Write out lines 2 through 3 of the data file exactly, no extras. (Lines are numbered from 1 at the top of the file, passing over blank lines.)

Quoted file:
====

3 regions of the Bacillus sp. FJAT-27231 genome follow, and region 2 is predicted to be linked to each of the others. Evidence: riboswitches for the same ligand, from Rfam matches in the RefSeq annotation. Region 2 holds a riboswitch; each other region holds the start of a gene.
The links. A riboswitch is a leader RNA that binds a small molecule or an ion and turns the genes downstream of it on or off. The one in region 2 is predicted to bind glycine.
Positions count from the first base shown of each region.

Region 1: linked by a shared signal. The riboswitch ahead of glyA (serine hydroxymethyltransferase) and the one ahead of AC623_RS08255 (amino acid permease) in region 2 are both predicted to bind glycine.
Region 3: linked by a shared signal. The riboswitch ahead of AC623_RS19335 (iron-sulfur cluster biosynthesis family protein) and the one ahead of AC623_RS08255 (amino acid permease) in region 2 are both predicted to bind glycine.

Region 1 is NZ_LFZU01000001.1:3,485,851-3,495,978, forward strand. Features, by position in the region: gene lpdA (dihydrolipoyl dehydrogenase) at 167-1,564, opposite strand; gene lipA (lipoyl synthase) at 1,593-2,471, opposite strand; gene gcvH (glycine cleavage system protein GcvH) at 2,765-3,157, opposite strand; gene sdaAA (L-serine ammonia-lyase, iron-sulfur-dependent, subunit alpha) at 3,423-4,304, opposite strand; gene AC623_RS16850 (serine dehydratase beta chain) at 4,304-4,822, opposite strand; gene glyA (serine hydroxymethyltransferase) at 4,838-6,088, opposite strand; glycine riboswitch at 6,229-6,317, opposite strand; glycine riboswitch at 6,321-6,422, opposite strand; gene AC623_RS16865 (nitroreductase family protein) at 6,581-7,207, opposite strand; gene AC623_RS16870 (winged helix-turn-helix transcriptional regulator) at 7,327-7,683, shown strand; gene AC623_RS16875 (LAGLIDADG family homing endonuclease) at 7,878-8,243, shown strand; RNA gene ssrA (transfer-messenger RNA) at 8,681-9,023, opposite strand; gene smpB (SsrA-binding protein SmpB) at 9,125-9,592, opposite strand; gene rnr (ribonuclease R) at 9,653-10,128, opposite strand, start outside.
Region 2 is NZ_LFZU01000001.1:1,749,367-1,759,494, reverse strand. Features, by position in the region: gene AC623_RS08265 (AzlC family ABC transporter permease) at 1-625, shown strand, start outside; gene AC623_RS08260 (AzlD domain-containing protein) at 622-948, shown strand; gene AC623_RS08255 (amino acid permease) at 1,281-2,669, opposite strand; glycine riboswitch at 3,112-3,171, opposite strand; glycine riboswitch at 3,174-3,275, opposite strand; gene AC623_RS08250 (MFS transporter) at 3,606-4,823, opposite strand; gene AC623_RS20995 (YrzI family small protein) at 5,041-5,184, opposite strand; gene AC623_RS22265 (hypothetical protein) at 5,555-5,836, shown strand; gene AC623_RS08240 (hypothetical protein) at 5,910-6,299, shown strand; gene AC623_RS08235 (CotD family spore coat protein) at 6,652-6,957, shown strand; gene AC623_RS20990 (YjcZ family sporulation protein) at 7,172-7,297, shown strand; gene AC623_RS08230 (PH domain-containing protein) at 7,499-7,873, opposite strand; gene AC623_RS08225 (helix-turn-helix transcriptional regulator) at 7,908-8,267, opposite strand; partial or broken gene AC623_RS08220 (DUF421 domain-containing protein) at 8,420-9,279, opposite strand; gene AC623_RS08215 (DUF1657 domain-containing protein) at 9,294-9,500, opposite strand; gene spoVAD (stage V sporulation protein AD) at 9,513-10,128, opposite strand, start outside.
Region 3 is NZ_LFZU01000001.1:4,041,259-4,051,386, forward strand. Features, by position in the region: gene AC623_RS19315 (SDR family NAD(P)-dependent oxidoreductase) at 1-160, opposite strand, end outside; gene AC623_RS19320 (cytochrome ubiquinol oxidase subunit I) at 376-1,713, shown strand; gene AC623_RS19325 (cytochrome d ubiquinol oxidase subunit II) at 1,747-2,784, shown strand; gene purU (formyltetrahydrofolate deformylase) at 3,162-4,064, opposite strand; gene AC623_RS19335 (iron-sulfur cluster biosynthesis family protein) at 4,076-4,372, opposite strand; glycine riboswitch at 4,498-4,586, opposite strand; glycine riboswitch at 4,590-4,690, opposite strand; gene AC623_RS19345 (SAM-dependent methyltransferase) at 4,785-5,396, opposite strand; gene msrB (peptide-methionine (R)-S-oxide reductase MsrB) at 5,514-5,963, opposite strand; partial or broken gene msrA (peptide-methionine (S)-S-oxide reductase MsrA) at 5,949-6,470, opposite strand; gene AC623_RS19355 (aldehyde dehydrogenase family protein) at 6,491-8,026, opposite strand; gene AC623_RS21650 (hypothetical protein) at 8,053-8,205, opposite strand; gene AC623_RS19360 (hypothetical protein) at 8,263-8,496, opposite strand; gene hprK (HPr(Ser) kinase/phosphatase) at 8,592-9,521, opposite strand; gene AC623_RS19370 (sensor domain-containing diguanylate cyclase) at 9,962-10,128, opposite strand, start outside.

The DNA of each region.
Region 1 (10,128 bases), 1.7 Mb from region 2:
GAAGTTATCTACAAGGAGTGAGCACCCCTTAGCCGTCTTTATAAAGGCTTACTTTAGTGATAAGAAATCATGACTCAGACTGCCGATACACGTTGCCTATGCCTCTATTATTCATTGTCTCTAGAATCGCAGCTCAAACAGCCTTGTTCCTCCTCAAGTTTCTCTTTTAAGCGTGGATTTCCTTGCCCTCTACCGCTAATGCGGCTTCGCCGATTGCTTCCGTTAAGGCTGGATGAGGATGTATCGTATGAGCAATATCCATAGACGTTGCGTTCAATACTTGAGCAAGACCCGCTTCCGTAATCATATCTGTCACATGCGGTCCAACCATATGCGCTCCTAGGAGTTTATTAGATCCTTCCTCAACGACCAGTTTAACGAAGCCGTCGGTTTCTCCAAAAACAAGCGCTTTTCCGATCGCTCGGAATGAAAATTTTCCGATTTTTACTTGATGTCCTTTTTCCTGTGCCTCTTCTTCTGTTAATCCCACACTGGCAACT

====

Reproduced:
The links. A riboswitch is a leader RNA that binds a small molecule or an ion and turns the genes downstream of it on or off. The one in region 2 is predicted to bind glycine.
Positions count from the first base shown of each region.